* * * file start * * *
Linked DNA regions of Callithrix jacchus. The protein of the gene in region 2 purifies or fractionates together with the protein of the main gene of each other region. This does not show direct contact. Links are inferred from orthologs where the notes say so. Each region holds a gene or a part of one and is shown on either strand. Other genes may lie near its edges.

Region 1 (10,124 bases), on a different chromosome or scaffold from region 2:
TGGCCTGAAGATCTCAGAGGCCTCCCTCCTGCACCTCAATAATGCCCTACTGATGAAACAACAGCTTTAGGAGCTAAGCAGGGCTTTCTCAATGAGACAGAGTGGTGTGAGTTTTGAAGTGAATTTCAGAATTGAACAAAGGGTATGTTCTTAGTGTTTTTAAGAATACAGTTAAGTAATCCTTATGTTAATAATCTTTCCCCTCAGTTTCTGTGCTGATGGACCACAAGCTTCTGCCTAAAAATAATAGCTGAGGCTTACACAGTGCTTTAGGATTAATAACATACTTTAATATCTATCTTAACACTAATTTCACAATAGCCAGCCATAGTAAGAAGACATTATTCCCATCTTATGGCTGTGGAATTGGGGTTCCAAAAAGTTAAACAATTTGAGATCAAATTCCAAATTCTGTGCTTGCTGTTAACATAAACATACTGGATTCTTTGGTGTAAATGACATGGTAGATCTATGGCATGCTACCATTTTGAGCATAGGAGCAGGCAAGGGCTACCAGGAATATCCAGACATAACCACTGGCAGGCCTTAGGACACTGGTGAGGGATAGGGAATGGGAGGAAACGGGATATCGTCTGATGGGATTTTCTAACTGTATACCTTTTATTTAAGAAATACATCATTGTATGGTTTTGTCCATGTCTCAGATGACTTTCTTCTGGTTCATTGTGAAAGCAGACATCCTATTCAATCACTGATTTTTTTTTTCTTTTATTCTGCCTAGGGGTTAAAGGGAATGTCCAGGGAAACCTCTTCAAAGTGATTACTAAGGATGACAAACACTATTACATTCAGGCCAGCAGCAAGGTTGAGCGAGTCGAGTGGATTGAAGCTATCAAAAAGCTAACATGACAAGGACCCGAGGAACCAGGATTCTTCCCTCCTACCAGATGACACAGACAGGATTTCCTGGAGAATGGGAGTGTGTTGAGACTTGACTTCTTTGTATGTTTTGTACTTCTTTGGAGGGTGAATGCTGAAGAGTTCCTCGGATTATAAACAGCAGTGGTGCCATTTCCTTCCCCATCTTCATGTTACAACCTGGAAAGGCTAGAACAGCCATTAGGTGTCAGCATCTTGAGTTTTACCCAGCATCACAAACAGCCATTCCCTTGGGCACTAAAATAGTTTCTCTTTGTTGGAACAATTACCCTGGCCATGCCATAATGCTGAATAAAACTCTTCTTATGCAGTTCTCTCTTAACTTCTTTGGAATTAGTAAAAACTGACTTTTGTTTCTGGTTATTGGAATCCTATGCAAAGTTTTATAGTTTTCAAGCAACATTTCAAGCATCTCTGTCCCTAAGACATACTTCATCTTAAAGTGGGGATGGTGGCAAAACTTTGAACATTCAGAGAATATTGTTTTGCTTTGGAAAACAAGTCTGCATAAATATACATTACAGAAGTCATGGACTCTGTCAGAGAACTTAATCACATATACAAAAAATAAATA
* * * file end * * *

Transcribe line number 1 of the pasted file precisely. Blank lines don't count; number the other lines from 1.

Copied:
Linked DNA regions of Callithrix jacchus. The protein of the gene in region 2 purifies or fractionates together with the protein of the main gene of each other region. This does not show direct contact. Links are inferred from orthologs where the notes say so. Each region holds a gene or a part of one and is shown on either strand. Other genes may lie near its edges.